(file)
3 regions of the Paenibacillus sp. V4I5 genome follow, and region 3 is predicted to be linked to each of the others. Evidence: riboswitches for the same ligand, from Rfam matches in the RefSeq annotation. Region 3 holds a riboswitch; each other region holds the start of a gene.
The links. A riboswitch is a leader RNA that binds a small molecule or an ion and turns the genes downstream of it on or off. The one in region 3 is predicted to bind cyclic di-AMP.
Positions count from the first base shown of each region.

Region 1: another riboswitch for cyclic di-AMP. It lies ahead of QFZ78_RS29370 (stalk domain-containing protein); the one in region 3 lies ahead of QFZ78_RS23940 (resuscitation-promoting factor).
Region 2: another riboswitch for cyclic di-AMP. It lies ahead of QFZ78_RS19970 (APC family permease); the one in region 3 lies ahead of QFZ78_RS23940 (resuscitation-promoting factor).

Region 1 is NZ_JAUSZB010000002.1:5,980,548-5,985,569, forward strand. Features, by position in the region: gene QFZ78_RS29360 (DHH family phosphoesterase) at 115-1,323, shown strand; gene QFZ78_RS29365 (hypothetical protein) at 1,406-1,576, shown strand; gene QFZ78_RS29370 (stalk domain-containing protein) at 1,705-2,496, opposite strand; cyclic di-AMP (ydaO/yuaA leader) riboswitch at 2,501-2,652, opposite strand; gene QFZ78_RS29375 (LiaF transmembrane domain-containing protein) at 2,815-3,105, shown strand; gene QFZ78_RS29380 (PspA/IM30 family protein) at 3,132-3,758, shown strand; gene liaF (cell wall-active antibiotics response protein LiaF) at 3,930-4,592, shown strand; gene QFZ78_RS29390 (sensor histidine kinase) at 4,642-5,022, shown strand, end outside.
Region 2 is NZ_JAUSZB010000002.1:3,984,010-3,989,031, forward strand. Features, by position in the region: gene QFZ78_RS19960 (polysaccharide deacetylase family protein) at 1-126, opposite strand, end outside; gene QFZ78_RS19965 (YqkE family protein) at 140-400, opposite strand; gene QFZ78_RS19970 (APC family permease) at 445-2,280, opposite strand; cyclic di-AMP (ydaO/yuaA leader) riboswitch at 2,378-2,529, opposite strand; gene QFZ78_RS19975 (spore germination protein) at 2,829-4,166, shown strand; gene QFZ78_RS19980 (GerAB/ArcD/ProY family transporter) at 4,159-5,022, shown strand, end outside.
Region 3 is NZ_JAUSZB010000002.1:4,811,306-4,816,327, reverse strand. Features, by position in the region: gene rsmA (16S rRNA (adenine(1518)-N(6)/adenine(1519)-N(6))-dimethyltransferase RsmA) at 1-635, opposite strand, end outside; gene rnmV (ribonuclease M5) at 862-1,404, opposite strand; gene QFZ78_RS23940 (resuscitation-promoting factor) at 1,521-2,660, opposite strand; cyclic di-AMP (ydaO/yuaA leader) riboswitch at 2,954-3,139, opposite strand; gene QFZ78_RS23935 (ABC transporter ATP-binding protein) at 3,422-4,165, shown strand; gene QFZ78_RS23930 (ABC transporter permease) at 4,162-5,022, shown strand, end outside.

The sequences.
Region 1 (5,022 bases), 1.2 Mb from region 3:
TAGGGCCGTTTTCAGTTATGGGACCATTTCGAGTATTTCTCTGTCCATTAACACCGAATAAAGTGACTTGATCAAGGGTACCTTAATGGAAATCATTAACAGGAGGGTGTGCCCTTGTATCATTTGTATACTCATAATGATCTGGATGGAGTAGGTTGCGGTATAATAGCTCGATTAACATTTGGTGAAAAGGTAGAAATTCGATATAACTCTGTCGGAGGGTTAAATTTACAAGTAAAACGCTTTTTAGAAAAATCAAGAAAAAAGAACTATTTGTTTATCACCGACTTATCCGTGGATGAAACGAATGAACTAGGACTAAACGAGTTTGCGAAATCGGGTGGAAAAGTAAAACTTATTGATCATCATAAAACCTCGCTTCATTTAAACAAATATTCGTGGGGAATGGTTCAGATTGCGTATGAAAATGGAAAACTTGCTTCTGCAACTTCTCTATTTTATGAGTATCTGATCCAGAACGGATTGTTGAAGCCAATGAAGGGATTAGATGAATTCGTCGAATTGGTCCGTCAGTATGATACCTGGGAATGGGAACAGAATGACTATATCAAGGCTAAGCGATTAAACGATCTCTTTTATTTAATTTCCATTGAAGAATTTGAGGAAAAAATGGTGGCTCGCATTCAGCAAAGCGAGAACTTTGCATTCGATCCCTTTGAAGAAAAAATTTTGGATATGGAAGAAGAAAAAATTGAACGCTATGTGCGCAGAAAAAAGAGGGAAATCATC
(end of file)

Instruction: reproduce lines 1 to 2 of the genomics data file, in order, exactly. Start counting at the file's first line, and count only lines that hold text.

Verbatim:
3 regions of the Paenibacillus sp. V4I5 genome follow, and region 3 is predicted to be linked to each of the others. Evidence: riboswitches for the same ligand, from Rfam matches in the RefSeq annotation. Region 3 holds a riboswitch; each other region holds the start of a gene.
The links. A riboswitch is a leader RNA that binds a small molecule or an ion and turns the genes downstream of it on or off. The one in region 3 is predicted to bind cyclic di-AMP.